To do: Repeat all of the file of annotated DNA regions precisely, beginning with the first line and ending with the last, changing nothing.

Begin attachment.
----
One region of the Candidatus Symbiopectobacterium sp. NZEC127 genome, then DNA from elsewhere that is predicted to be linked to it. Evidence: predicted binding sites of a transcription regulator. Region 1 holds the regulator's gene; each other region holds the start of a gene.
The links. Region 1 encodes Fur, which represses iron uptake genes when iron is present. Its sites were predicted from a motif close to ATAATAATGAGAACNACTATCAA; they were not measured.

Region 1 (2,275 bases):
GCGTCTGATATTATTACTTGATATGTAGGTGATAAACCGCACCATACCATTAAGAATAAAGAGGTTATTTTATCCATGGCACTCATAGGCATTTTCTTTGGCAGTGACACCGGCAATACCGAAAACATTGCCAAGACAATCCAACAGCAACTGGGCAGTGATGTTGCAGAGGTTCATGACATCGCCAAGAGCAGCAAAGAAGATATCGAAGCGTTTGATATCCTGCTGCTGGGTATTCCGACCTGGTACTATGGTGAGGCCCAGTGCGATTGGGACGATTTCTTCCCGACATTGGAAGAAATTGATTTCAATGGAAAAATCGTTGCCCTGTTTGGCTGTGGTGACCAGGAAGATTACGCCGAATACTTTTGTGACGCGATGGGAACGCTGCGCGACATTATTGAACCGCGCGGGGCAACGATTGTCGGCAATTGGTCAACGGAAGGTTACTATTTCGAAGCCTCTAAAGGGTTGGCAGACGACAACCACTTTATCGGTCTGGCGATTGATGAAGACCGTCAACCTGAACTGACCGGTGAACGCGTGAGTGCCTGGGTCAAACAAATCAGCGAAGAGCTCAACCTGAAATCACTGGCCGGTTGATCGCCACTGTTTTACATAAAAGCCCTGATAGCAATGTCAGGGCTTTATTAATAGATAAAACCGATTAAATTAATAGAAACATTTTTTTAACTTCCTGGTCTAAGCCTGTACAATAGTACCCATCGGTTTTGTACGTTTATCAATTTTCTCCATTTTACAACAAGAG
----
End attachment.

One region of the Candidatus Symbiopectobacterium sp. NZEC127 genome, then DNA from elsewhere that is predicted to be linked to it. Evidence: predicted binding sites of a transcription regulator. Region 1 holds the regulator's gene; each other region holds the start of a gene.
The links. Region 1 encodes Fur, which represses iron uptake genes when iron is present. Its sites were predicted from a motif close to ATAATAATGAGAACNACTATCAA; they were not measured.

Region 1 (2,275 bases):
GCGTCTGATATTATTACTTGATATGTAGGTGATAAACCGCACCATACCATTAAGAATAAAGAGGTTATTTTATCCATGGCACTCATAGGCATTTTCTTTGGCAGTGACACCGGCAATACCGAAAACATTGCCAAGACAATCCAACAGCAACTGGGCAGTGATGTTGCAGAGGTTCATGACATCGCCAAGAGCAGCAAAGAAGATATCGAAGCGTTTGATATCCTGCTGCTGGGTATTCCGACCTGGTACTATGGTGAGGCCCAGTGCGATTGGGACGATTTCTTCCCGACATTGGAAGAAATTGATTTCAATGGAAAAATCGTTGCCCTGTTTGGCTGTGGTGACCAGGAAGATTACGCCGAATACTTTTGTGACGCGATGGGAACGCTGCGCGACATTATTGAACCGCGCGGGGCAACGATTGTCGGCAATTGGTCAACGGAAGGTTACTATTTCGAAGCCTCTAAAGGGTTGGCAGACGACAACCACTTTATCGGTCTGGCGATTGATGAAGACCGTCAACCTGAACTGACCGGTGAACGCGTGAGTGCCTGGGTCAAACAAATCAGCGAAGAGCTCAACCTGAAATCACTGGCCGGTTGATCGCCACTGTTTTACATAAAAGCCCTGATAGCAATGTCAGGGCTTTATTAATAGATAAAACCGATTAAATTAATAGAAACATTTTTTTAACTTCCTGGTCTAAGCCTGTACAATAGTACCCATCGGTTTTGTACGTTTATCAATTTTCTCCATTTTACAACAAGAG